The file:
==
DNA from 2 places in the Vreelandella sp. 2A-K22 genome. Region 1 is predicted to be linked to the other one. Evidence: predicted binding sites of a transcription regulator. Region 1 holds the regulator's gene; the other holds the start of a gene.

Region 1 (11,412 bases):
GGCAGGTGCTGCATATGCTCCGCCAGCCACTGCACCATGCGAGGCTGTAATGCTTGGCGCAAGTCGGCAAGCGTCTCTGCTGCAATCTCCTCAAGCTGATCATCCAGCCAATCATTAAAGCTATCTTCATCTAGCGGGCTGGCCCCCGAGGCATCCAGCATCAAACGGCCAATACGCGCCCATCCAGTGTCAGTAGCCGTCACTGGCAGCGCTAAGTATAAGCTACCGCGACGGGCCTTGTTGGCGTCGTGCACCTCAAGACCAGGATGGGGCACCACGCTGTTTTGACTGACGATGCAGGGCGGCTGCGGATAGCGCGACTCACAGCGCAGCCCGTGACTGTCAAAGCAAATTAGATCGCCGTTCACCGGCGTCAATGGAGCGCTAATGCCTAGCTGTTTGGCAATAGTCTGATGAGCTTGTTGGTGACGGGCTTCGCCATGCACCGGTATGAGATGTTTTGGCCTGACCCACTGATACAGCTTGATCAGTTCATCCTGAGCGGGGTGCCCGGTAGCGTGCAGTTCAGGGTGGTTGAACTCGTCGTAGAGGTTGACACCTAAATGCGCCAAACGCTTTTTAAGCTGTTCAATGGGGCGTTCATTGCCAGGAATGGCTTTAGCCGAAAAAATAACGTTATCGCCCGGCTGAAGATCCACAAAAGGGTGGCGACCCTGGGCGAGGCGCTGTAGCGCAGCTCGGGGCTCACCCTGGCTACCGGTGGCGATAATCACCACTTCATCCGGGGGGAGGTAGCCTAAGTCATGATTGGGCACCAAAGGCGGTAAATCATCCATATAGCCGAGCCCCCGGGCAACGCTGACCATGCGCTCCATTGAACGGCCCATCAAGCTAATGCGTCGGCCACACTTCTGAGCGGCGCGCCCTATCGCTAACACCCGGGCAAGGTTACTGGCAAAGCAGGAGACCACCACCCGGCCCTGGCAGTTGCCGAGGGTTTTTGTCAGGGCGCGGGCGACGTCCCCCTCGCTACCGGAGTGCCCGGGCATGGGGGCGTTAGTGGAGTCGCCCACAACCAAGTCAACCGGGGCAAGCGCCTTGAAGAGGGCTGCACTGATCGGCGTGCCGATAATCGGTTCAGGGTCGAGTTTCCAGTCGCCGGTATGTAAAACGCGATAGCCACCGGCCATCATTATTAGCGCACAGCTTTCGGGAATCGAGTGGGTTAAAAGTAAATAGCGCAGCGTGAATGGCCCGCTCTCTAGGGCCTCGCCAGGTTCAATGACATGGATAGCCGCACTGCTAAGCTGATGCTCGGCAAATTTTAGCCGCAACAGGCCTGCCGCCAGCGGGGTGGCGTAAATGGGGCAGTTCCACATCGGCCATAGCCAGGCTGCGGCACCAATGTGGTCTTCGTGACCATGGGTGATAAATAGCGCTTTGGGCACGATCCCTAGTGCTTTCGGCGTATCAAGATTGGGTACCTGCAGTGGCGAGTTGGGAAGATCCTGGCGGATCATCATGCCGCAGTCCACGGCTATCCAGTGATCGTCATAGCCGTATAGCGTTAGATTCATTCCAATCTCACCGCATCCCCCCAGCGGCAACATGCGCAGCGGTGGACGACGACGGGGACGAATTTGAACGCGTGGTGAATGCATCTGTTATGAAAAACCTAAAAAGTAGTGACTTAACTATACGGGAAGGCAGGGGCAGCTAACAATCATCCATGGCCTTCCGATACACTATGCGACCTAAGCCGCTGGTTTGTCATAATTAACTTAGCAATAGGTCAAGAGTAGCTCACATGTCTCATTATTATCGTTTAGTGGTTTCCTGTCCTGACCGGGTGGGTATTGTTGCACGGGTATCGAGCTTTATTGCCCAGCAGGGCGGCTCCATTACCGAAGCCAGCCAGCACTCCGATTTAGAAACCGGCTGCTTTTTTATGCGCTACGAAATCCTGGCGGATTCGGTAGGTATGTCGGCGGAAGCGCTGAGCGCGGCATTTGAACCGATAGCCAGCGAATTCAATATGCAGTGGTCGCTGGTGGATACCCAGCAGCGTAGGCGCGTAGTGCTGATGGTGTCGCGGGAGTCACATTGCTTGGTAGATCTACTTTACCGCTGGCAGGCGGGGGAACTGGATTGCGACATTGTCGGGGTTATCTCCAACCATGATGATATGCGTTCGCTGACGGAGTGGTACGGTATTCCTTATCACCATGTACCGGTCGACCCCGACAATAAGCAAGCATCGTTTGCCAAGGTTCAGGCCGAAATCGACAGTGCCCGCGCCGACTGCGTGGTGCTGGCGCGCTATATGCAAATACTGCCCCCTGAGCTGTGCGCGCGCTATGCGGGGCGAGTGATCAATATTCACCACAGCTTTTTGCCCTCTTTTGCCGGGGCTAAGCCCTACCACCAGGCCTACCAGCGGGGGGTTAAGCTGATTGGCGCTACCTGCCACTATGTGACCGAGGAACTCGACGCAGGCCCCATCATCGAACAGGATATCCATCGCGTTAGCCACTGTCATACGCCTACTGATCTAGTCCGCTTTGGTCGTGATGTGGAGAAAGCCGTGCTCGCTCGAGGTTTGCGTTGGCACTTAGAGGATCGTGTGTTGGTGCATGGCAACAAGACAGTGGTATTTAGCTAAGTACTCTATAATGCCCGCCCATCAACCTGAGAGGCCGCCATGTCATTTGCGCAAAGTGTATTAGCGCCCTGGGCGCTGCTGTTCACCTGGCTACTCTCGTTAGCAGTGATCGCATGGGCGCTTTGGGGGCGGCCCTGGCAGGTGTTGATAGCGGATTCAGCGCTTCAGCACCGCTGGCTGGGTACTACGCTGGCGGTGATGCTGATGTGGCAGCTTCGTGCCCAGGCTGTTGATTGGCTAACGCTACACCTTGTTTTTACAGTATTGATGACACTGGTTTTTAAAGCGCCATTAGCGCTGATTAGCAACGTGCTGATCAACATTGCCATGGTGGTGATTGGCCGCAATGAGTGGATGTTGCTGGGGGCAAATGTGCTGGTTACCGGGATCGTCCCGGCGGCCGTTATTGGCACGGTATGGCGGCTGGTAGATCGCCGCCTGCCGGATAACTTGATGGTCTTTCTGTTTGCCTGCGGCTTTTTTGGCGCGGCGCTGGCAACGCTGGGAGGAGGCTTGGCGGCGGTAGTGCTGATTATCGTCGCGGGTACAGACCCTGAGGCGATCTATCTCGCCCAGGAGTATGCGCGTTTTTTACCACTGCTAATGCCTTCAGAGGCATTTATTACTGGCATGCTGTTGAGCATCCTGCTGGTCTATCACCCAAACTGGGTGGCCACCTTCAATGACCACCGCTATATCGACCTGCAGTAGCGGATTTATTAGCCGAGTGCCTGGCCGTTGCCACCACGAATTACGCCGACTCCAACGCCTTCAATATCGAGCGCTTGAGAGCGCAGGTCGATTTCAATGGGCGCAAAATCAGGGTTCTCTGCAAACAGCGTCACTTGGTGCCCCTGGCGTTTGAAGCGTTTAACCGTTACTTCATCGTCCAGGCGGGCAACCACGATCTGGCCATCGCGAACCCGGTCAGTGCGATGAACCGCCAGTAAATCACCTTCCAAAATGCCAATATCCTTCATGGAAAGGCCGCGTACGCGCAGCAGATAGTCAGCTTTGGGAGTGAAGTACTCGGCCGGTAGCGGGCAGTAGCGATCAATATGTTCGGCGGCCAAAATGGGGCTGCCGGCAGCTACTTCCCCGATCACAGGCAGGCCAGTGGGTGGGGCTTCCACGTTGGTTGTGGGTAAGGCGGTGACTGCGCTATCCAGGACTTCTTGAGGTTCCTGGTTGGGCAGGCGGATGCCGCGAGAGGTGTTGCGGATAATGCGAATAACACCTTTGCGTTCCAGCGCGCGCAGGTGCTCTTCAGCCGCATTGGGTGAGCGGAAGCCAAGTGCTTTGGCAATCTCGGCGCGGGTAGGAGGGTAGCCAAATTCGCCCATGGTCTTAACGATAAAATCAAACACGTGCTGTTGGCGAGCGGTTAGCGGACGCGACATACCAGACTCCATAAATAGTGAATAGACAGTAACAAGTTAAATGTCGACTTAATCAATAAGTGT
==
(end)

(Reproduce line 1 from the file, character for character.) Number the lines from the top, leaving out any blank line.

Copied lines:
DNA from 2 places in the Vreelandella sp. 2A-K22 genome. Region 1 is predicted to be linked to the other one. Evidence: predicted binding sites of a transcription regulator. Region 1 holds the regulator's gene; the other holds the start of a gene.